The two friends who were originally coming with me just to chitchat were now following me in their ICE vehicle in case my rental died on the way to the charger. We made it to the charger without a problem and plugged in the car after making a guest account with the Blink charger. After about two and a half hours of chatting in the parking lot, I checked the battery of my rental and was crushed to see the battery was at 30% (meaning 78 miles) as the clock read 12:36 am. I was still two hours away from home and the battery’s charge was not even enough to dream of making my drive home let alone the next-morning return to the rental company. At this point, my friends decided they could not wait for the car to charge to a reasonable capacity as they needed to get some sleep for the following workday. They headed off to bed as my rental car and I stayed plugged into a Dunkin Donuts’ parking lot in the middle of the night approximately two hours from home. 

To be clear, my friends are not the villains of this story and my particular situation, though uncomfortable and annoying, was not overly unsafe. Though it was late, I was in a community with which I am familiar sitting in a well-lit parking lot just a phone call and a few miles away from another friend working at a local restaurant. However, my situation was unfortunate enough to understand the very real reasons people are reluctant to buy an EV or hydrogen fuel cell vehicles: not knowing where to fuel up your car when you really need to get somewhere is at best an inconvenience and at worse can be unsafe. The indirect consequences of insecure or inaccessible fueling options could include being written up or fired from a job for having unreliable transportation, or children getting kicked out of daycare for parental tardiness. Of course, the intersection of reliable transportation, accessible childcare, and stable employment are interrelated challenges that disproportionately impact low-come communities, exacerbating an existing transportation gap. Considered with existing infrastructure equity gaps, pressuring low-income communities to make the switch away from ICE vehicles for the sake of the environment seems ludicrous.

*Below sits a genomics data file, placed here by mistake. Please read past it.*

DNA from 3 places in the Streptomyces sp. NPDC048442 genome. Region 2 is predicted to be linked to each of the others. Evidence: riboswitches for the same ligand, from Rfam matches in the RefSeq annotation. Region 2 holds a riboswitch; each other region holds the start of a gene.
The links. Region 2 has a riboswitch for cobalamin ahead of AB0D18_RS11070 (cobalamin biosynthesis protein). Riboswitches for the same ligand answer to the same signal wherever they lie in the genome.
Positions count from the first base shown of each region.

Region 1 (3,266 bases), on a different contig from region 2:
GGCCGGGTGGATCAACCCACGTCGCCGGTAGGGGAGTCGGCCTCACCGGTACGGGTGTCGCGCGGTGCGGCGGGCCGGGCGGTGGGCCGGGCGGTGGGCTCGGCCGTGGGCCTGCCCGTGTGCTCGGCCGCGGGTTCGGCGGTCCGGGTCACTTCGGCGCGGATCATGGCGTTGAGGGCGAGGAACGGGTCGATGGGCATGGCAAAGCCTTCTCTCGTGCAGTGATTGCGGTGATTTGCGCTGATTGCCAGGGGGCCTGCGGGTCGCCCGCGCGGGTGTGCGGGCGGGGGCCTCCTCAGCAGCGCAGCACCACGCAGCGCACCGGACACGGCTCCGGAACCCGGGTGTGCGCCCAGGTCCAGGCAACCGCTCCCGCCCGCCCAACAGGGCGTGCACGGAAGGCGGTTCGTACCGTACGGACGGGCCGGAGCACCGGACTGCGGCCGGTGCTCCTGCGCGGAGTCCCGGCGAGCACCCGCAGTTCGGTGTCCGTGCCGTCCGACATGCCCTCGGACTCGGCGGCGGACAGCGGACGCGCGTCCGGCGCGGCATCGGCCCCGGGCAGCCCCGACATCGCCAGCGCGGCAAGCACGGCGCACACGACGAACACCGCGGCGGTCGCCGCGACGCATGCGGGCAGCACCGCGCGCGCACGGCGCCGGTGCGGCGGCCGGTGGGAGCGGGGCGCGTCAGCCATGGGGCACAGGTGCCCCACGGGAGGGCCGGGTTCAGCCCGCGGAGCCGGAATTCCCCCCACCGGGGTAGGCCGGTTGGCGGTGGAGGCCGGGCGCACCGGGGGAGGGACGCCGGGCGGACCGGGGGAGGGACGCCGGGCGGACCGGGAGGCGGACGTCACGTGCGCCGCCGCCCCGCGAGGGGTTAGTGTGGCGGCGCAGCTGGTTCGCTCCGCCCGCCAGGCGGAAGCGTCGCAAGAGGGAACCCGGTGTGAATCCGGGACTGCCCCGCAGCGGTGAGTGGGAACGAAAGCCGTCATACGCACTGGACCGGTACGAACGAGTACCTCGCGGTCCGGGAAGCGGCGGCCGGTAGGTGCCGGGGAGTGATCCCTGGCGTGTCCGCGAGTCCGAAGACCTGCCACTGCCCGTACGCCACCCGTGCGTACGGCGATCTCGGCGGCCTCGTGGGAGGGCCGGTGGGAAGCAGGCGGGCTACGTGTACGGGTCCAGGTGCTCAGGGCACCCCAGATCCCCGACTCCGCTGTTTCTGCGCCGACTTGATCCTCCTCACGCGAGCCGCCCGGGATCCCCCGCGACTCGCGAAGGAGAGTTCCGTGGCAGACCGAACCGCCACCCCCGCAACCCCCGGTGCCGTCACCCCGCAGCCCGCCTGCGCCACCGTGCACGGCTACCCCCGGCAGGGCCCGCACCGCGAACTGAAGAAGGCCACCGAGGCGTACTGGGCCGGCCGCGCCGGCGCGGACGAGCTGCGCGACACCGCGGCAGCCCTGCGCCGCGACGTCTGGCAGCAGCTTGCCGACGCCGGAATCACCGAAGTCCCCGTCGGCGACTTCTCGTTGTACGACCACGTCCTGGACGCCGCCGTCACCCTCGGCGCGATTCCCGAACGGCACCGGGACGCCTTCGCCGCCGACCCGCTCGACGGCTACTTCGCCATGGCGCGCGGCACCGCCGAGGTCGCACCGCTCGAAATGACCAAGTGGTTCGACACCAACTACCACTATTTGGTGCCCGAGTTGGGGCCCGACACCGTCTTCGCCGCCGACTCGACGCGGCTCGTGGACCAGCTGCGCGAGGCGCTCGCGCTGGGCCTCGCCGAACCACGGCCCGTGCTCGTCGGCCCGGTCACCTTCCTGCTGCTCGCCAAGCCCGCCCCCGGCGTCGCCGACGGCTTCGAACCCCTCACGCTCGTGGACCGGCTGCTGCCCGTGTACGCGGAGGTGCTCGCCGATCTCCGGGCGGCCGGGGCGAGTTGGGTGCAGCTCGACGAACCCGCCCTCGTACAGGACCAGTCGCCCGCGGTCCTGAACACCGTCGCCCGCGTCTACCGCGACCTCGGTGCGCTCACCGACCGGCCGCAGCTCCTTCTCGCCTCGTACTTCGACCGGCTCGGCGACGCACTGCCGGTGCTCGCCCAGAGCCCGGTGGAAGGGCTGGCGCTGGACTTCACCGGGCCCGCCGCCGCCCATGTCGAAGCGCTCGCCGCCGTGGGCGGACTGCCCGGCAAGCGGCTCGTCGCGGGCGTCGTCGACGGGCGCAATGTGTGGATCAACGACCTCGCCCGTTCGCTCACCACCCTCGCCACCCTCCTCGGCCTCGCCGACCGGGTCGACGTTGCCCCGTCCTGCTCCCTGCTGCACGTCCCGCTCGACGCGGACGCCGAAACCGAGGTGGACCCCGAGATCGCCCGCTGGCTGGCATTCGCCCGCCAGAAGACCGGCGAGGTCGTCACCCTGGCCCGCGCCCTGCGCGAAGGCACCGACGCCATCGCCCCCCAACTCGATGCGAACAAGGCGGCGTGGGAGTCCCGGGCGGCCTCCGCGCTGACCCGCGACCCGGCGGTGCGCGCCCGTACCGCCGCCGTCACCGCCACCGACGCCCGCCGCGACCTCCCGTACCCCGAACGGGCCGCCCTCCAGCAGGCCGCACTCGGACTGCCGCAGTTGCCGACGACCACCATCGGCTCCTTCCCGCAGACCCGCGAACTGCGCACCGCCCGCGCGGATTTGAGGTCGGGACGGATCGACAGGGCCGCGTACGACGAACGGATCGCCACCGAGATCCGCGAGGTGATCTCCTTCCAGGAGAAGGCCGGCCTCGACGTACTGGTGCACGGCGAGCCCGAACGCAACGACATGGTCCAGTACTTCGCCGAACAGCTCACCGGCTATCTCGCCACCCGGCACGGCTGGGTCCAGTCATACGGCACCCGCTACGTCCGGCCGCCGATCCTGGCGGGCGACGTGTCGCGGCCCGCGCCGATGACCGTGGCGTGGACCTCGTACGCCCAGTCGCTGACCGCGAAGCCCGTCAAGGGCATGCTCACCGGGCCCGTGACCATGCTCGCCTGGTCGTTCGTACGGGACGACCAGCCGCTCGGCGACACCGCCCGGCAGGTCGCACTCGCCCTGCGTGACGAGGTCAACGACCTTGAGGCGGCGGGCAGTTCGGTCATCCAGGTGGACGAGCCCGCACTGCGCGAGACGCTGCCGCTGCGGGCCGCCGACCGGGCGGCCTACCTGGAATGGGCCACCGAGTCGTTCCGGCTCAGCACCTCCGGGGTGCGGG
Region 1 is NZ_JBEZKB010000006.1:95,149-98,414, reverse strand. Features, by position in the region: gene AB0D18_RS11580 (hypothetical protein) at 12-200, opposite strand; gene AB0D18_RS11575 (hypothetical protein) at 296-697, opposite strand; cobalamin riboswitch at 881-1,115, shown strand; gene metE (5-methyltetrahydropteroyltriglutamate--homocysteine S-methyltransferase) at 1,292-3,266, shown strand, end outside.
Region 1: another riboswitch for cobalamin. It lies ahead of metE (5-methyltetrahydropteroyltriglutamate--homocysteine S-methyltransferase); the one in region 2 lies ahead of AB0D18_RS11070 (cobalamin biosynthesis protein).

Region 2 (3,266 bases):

If you were wondering how my story ended, I eventually charged the car battery to approximately 120 miles and arrived home at 3:30 am. I used a vacation day the following day to catch up on sleep and do the chores I had expected to do the night before after visiting friends. I returned the rental car with roughly enough battery life to drive 4 miles because, despite the fact that I left my house with enough time to charge the car to roughly 25%, I could not get my local public EV charger to unlock the cable and the provided customer service number on the unit did not work even after two calls. Returning the vehicle uncharged resulted in a $75 fine from the rental company which I gladly paid for the luxury of not having to think about the car again. I considered the outcome to be no-harm-no-foul, however there is an immense amount of privilege in my experience. I am fortunate enough to work at a job with paid time off so I was able to get a full night’s sleep, I have enough money to live comfortably after paying the fine for the uncharged rental car, and (if I was willing to work a little harder at figuring it out) I live in a city with better-than-average transportation infrastructure including public charging stations on the sidewalks.

The purpose of this reflection is to urge the research community as well as regulators and legislators to prioritize the experiences of the communities. Community engagement and grassroots organizations are invaluable in this space because nobody understands the transportation needs of a town like the people who navigate those streets daily. Even as somebody who thinks and writes about transportation equity everyday, I could not anticipate the obstacles of bringing new transportation technology into a community with which I am decently familiar.